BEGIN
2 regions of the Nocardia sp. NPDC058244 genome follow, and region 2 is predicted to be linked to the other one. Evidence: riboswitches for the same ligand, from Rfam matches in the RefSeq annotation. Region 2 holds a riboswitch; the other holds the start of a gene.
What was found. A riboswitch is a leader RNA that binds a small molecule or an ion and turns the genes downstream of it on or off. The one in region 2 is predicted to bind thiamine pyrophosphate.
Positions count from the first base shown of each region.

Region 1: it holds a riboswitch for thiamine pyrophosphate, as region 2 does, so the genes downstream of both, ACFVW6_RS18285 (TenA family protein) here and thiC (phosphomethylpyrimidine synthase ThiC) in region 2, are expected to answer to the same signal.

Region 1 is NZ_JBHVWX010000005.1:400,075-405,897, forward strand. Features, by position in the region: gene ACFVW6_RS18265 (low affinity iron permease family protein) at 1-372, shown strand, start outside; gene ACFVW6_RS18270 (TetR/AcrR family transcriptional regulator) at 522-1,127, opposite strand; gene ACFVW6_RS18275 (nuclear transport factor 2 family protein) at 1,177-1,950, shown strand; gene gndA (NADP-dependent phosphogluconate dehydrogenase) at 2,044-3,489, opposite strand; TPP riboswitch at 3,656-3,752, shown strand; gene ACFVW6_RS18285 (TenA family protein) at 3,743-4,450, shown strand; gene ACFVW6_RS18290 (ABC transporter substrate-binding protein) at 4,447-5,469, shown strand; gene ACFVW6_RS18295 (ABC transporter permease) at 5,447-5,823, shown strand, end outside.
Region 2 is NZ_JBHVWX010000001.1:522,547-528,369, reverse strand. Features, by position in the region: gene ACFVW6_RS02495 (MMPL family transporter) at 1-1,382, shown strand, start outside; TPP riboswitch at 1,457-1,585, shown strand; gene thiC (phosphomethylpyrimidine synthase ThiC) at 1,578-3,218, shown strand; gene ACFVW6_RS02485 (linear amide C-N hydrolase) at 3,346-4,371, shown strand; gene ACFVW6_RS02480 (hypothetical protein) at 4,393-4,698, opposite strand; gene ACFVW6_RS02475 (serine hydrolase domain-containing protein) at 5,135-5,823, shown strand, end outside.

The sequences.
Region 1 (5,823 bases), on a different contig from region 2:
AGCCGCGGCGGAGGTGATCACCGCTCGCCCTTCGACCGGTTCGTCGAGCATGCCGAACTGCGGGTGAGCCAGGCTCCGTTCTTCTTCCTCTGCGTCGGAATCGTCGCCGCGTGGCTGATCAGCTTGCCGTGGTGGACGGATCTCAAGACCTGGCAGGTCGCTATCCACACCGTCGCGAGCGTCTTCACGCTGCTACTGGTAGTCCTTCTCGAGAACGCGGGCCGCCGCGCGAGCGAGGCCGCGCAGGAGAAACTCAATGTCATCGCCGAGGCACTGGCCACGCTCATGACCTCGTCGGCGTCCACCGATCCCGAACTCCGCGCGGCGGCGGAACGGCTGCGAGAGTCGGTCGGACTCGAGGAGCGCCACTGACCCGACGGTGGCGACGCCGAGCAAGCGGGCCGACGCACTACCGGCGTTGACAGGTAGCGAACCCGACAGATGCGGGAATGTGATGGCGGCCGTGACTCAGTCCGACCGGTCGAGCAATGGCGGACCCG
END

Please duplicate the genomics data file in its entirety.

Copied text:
2 regions of the Nocardia sp. NPDC058244 genome follow, and region 2 is predicted to be linked to the other one. Evidence: riboswitches for the same ligand, from Rfam matches in the RefSeq annotation. Region 2 holds a riboswitch; the other holds the start of a gene.
What was found. A riboswitch is a leader RNA that binds a small molecule or an ion and turns the genes downstream of it on or off. The one in region 2 is predicted to bind thiamine pyrophosphate.
Positions count from the first base shown of each region.

Region 1: it holds a riboswitch for thiamine pyrophosphate, as region 2 does, so the genes downstream of both, ACFVW6_RS18285 (TenA family protein) here and thiC (phosphomethylpyrimidine synthase ThiC) in region 2, are expected to answer to the same signal.

Region 1 is NZ_JBHVWX010000005.1:400,075-405,897, forward strand. Features, by position in the region: gene ACFVW6_RS18265 (low affinity iron permease family protein) at 1-372, shown strand, start outside; gene ACFVW6_RS18270 (TetR/AcrR family transcriptional regulator) at 522-1,127, opposite strand; gene ACFVW6_RS18275 (nuclear transport factor 2 family protein) at 1,177-1,950, shown strand; gene gndA (NADP-dependent phosphogluconate dehydrogenase) at 2,044-3,489, opposite strand; TPP riboswitch at 3,656-3,752, shown strand; gene ACFVW6_RS18285 (TenA family protein) at 3,743-4,450, shown strand; gene ACFVW6_RS18290 (ABC transporter substrate-binding protein) at 4,447-5,469, shown strand; gene ACFVW6_RS18295 (ABC transporter permease) at 5,447-5,823, shown strand, end outside.
Region 2 is NZ_JBHVWX010000001.1:522,547-528,369, reverse strand. Features, by position in the region: gene ACFVW6_RS02495 (MMPL family transporter) at 1-1,382, shown strand, start outside; TPP riboswitch at 1,457-1,585, shown strand; gene thiC (phosphomethylpyrimidine synthase ThiC) at 1,578-3,218, shown strand; gene ACFVW6_RS02485 (linear amide C-N hydrolase) at 3,346-4,371, shown strand; gene ACFVW6_RS02480 (hypothetical protein) at 4,393-4,698, opposite strand; gene ACFVW6_RS02475 (serine hydrolase domain-containing protein) at 5,135-5,823, shown strand, end outside.

The sequences.
Region 1 (5,823 bases), on a different contig from region 2:
AGCCGCGGCGGAGGTGATCACCGCTCGCCCTTCGACCGGTTCGTCGAGCATGCCGAACTGCGGGTGAGCCAGGCTCCGTTCTTCTTCCTCTGCGTCGGAATCGTCGCCGCGTGGCTGATCAGCTTGCCGTGGTGGACGGATCTCAAGACCTGGCAGGTCGCTATCCACACCGTCGCGAGCGTCTTCACGCTGCTACTGGTAGTCCTTCTCGAGAACGCGGGCCGCCGCGCGAGCGAGGCCGCGCAGGAGAAACTCAATGTCATCGCCGAGGCACTGGCCACGCTCATGACCTCGTCGGCGTCCACCGATCCCGAACTCCGCGCGGCGGCGGAACGGCTGCGAGAGTCGGTCGGACTCGAGGAGCGCCACTGACCCGACGGTGGCGACGCCGAGCAAGCGGGCCGACGCACTACCGGCGTTGACAGGTAGCGAACCCGACAGATGCGGGAATGTGATGGCGGCCGTGACTCAGTCCGACCGGTCGAGCAATGGCGGACCCG